Thresher sharks have prominent tails that scientists believe are used in hunting. Exactly how they use their tails to hunt was never well documented until recently. A new study analyzed footage from multiple hunting events to better understand just how the sharks go about slapping sardines. Fun fact: The sharks tail-slaps are so powerful they can release dissolved gasses out of the water into bubbles.
61 observations of the sharks were filmed with handheld underwater cameras at Pescador Island in the Philippines. 25 of those observations were of hunting events. The hunting events were observed at all hours of the day. Thresher sharks don’t care what time it is, because when you’re a thresher shark it’s always time to eat some tasty sardines, or at the very least just slap them around a little.
It turns out that slapping sardines is a pretty complicated process, and the study breaks the tail-slaps down into several phases. They are preparation, strike, wind-down recovery, and prey item collection phases. The sharks spend the most time in the preparation phase, because when you’re slapping sardines you want to be sure to get a really solid wind-up going into it.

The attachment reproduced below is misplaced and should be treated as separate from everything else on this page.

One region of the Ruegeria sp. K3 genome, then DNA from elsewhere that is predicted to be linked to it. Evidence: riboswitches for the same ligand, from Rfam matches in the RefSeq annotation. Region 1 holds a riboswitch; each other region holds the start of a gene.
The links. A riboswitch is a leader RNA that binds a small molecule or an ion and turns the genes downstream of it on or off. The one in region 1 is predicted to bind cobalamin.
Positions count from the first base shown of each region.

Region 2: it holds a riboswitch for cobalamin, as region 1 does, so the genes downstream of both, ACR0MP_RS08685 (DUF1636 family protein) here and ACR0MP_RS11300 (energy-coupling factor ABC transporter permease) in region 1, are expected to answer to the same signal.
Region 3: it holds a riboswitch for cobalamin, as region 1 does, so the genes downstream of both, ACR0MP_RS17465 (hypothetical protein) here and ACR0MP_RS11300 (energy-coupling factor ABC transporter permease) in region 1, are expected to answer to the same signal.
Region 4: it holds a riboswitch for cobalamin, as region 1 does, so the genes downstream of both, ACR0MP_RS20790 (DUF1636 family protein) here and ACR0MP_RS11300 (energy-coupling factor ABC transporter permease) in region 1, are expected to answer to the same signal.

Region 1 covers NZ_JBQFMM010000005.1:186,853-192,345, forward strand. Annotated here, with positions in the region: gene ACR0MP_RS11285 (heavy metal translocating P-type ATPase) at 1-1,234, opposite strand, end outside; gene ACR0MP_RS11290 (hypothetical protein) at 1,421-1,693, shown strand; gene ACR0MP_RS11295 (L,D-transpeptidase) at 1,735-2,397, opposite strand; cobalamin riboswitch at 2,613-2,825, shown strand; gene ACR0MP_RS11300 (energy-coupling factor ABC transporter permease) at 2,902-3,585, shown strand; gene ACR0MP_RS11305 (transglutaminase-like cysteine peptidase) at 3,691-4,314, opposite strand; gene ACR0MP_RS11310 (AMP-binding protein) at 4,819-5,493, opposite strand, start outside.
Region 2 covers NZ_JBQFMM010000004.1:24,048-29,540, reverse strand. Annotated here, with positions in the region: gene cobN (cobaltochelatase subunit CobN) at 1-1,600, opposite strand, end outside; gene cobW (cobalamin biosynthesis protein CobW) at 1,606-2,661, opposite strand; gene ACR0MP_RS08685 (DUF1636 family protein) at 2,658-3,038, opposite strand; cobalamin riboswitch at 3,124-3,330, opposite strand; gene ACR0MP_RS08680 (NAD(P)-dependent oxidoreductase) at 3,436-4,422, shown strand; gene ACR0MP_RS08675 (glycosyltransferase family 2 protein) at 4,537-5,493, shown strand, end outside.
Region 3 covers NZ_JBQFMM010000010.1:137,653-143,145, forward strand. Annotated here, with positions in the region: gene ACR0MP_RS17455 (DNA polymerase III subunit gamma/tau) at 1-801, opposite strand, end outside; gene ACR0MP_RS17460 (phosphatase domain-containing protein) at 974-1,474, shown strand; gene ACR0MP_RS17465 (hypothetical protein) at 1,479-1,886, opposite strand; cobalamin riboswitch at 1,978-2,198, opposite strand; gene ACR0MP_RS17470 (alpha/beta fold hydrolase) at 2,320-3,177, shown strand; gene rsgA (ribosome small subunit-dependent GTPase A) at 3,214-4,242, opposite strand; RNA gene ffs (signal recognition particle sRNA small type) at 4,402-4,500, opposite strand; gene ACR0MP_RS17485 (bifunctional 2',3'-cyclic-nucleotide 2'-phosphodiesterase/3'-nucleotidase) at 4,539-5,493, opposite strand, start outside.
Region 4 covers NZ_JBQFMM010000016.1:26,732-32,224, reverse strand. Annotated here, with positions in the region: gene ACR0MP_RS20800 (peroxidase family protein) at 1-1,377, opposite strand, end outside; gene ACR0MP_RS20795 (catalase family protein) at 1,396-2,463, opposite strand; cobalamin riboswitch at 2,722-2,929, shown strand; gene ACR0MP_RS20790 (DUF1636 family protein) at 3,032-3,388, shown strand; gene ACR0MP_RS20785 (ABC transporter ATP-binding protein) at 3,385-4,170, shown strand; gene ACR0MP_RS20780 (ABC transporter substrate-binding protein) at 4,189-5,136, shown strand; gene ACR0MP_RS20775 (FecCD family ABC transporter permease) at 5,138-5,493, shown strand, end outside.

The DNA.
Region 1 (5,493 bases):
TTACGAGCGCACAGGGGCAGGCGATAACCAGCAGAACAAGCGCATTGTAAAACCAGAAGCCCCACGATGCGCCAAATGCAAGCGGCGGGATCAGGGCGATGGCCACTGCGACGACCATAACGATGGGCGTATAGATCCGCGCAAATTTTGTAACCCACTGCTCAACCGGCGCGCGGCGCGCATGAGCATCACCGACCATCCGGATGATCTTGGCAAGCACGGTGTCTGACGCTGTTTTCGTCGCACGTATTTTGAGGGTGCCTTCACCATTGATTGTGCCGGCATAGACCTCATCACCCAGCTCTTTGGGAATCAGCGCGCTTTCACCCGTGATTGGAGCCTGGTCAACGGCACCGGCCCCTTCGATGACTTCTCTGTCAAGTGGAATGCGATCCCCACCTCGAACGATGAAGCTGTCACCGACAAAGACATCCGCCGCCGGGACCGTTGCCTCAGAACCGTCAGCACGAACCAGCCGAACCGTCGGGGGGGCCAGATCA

The goal of the tail-slaps seems to be to stun the shark’s prey long enough for the shark to devour it. It appears as though the shark’s tail has evolved for the purpose of tail-slapping, and it’s done so quite well. Whatever else this study can teach us, one lesson is clear: Don’t mess with thresher sharks unless you want to get slapped.
- Maybe Sharknado 2 should add some tail-slapping thresher sharks
- This swordfish was caught by a fisherman, then attacked by a shark
- Beavers slap things with their tails too. They also chew people to death